The report Cesarean Section and Chronic Immune Disorders came out of Denmark. It studied two million mature babies born by cesarean delivery who “were analyzed for risk of hospital contact for chronic immune diseases recorded in the Danish national registries in the 35-year period 1977–2012,” the Pediatrics abstract said.
It found “Children delivered by cesarean delivery had significantly increased risk of asthma, systemic connective tissue disorders, juvenile arthritis, inflammatory bowel disease, immune deficiencies, and leukemia. No associations were found between cesarean delivery and type 1 diabetes, psoriasis, or celiac disease.”
While the information on the increased risk of immune responses was interesting and worth keeping in mind, the last sentence saying there was no association between cesarean section and celiac disease I found particularly interesting. This goes against other recent studies in the last few years that have pointed to a connection between cesarean section and celiac disease in children. The University of Chicago’s Celiac Disease Center website has more about those studies.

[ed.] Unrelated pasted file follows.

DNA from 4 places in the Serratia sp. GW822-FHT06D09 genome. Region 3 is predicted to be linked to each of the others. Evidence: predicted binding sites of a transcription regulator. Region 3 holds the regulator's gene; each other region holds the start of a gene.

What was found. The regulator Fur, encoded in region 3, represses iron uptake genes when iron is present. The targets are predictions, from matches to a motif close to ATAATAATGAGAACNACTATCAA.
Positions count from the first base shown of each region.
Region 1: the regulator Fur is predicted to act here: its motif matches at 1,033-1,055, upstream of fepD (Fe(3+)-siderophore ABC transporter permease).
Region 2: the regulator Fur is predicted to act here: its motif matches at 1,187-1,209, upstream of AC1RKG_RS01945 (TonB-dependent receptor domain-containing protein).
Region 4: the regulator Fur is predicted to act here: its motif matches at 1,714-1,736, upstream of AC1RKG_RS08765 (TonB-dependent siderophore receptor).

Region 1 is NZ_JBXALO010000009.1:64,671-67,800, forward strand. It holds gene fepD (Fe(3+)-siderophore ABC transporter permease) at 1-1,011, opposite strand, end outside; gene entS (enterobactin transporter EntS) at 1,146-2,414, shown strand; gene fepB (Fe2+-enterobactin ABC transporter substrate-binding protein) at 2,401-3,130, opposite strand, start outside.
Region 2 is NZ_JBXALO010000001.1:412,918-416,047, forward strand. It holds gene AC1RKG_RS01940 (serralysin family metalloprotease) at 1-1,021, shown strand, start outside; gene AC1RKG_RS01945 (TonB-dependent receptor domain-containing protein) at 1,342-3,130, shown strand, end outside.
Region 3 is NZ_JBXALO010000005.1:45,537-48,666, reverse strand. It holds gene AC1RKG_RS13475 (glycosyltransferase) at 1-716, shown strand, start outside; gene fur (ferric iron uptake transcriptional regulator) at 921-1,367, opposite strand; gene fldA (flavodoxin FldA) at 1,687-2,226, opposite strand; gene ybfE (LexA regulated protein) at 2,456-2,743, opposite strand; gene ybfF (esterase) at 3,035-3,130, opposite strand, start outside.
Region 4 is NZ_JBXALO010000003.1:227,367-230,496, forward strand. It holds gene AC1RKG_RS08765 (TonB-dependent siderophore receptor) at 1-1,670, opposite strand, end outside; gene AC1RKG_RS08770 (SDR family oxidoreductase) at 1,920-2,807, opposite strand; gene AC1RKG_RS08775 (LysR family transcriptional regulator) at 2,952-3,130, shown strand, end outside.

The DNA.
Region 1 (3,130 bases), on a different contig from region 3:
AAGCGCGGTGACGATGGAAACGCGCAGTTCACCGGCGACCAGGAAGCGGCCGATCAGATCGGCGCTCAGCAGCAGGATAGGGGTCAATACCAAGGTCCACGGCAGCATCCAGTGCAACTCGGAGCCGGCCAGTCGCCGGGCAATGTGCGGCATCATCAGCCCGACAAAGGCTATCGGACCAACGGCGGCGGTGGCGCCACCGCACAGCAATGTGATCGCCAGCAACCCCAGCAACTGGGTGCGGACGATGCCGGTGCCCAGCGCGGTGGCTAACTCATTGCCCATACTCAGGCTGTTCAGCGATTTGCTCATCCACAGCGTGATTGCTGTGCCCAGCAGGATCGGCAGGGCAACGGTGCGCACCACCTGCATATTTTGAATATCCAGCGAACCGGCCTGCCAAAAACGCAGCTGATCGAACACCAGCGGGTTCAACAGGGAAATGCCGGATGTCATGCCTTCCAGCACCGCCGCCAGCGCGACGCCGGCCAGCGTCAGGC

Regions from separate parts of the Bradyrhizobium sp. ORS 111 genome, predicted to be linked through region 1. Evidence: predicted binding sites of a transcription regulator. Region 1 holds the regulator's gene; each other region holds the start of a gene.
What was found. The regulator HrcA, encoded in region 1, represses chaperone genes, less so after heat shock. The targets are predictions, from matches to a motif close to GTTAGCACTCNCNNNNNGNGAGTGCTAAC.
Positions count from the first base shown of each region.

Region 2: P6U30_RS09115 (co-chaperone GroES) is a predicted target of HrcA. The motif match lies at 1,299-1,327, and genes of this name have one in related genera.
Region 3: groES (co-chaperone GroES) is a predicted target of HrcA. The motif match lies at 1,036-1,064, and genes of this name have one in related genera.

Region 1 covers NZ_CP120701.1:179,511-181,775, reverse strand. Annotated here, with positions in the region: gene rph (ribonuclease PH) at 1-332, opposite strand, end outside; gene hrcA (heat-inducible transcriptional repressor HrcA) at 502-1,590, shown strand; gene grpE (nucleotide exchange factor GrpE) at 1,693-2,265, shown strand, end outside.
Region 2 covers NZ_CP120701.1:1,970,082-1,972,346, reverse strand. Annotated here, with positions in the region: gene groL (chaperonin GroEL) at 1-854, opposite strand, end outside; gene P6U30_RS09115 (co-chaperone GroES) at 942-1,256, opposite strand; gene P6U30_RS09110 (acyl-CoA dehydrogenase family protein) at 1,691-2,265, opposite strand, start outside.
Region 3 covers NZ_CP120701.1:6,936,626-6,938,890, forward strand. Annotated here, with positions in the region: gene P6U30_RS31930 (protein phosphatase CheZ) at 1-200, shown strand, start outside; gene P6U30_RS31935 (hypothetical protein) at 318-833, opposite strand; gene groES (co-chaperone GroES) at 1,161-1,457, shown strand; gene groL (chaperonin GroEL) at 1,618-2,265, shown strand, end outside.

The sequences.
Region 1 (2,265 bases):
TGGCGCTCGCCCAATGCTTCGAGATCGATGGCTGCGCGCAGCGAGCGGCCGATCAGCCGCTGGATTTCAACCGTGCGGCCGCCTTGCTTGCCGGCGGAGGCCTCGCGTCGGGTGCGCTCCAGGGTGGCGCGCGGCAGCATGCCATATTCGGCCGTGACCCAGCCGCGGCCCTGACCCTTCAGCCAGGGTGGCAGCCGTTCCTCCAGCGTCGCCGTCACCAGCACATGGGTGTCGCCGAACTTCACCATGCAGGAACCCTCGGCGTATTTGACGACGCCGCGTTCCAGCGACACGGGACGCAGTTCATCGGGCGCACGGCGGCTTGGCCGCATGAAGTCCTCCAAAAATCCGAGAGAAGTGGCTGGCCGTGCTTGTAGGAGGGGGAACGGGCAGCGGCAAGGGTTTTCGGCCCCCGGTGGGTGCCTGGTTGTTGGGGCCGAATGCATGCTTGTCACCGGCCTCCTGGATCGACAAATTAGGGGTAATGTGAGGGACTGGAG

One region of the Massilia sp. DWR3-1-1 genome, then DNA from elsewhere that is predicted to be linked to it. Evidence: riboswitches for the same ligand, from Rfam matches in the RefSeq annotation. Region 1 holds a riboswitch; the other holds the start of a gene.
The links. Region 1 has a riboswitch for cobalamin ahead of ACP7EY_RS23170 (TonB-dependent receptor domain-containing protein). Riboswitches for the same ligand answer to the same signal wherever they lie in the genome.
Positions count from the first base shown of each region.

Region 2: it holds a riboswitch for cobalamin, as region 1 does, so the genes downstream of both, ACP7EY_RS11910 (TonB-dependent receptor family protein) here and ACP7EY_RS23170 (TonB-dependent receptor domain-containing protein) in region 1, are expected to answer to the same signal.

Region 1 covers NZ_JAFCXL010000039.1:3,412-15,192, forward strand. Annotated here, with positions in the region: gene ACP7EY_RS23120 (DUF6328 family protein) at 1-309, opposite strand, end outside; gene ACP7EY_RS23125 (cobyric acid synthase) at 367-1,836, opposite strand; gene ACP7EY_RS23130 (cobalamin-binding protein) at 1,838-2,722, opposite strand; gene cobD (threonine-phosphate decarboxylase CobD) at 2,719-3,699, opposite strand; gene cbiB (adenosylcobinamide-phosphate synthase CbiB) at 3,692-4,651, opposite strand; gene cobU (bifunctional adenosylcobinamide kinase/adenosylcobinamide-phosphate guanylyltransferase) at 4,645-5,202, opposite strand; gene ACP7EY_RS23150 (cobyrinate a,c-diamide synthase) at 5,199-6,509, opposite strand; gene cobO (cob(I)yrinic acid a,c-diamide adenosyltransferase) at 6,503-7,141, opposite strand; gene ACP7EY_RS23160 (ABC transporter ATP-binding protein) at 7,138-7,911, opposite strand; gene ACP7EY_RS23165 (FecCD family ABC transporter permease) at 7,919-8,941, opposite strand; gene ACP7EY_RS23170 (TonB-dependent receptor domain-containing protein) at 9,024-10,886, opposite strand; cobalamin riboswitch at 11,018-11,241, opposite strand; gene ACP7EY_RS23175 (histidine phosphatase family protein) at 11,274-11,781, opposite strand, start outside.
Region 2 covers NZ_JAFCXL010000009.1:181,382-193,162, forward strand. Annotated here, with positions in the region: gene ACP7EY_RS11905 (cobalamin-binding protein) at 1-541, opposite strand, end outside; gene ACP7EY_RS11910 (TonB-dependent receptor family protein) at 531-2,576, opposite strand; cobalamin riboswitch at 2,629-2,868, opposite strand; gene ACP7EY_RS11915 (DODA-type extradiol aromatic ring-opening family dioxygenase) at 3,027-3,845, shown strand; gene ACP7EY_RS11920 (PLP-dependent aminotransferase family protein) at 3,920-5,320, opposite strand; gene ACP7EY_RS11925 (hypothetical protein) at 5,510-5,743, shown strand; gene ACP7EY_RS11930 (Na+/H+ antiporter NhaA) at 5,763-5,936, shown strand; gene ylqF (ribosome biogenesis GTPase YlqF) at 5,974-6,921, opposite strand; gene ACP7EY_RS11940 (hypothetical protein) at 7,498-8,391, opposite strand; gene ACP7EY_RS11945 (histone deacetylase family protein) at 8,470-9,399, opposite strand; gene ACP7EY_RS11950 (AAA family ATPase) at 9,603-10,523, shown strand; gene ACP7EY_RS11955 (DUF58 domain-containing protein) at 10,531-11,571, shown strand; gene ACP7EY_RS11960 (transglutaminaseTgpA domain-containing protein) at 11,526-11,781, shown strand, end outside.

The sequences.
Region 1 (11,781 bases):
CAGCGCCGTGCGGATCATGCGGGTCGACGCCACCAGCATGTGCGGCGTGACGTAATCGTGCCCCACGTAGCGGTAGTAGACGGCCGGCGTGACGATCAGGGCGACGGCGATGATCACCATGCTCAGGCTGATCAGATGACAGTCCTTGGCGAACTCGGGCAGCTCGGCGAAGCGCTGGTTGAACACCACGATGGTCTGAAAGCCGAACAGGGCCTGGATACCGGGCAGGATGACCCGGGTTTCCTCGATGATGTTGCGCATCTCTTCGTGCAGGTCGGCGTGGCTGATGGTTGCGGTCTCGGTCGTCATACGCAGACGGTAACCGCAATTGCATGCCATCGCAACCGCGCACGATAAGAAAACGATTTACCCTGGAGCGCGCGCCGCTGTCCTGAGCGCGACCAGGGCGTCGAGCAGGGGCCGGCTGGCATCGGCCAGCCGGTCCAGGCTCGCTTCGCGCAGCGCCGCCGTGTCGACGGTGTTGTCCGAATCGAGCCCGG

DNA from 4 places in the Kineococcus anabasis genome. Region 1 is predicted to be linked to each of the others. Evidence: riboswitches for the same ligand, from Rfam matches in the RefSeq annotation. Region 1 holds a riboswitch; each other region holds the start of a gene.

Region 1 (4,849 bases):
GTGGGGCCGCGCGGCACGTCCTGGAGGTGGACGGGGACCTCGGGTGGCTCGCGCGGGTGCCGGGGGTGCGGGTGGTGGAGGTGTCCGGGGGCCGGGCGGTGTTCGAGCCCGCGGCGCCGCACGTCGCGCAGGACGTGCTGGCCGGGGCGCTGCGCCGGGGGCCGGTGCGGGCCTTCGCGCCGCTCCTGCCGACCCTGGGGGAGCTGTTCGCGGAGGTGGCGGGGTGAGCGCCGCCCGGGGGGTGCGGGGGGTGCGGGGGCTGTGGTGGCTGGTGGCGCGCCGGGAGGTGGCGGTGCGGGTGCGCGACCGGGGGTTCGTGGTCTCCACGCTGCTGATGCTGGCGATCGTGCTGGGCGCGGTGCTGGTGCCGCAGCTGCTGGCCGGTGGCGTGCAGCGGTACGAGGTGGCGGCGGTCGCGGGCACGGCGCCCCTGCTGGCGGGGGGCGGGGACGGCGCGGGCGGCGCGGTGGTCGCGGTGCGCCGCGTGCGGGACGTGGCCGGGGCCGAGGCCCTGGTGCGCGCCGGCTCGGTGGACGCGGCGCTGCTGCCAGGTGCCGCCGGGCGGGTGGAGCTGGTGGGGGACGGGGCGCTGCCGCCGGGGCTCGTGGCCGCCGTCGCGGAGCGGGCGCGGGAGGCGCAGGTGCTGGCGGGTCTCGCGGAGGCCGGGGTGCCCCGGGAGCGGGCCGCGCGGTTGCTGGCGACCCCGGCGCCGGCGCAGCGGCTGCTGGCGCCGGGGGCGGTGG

Clearly, with this current study, differing opinions on the topic are beginning to emerge. Cesarean section delivery is the way doctors handle an emergency delivery and by all means should remain as an option, even with this discussion.
Back in 2010 when I first reported on the link between cesarean section and celiac disease in children, I quoted Peter Green, M. D. from Columbia University in New York City. He was interviewed by HealthDay when this research first appeared (although the link to the original article is no longer valid). At the time he said,
“…the message to patients would be that the C-section, if it cannot be avoided, should make them more aware that there is an increased risk for celiac disease in the C-section-delivered children and it should make them more alert to look for signs and test earlier (and maybe more frequently).” — Dr. Peter Green
This is information for new moms to consider. Maybe a discussion with with your OB/GYN or pediatrician is in order if this is a concern.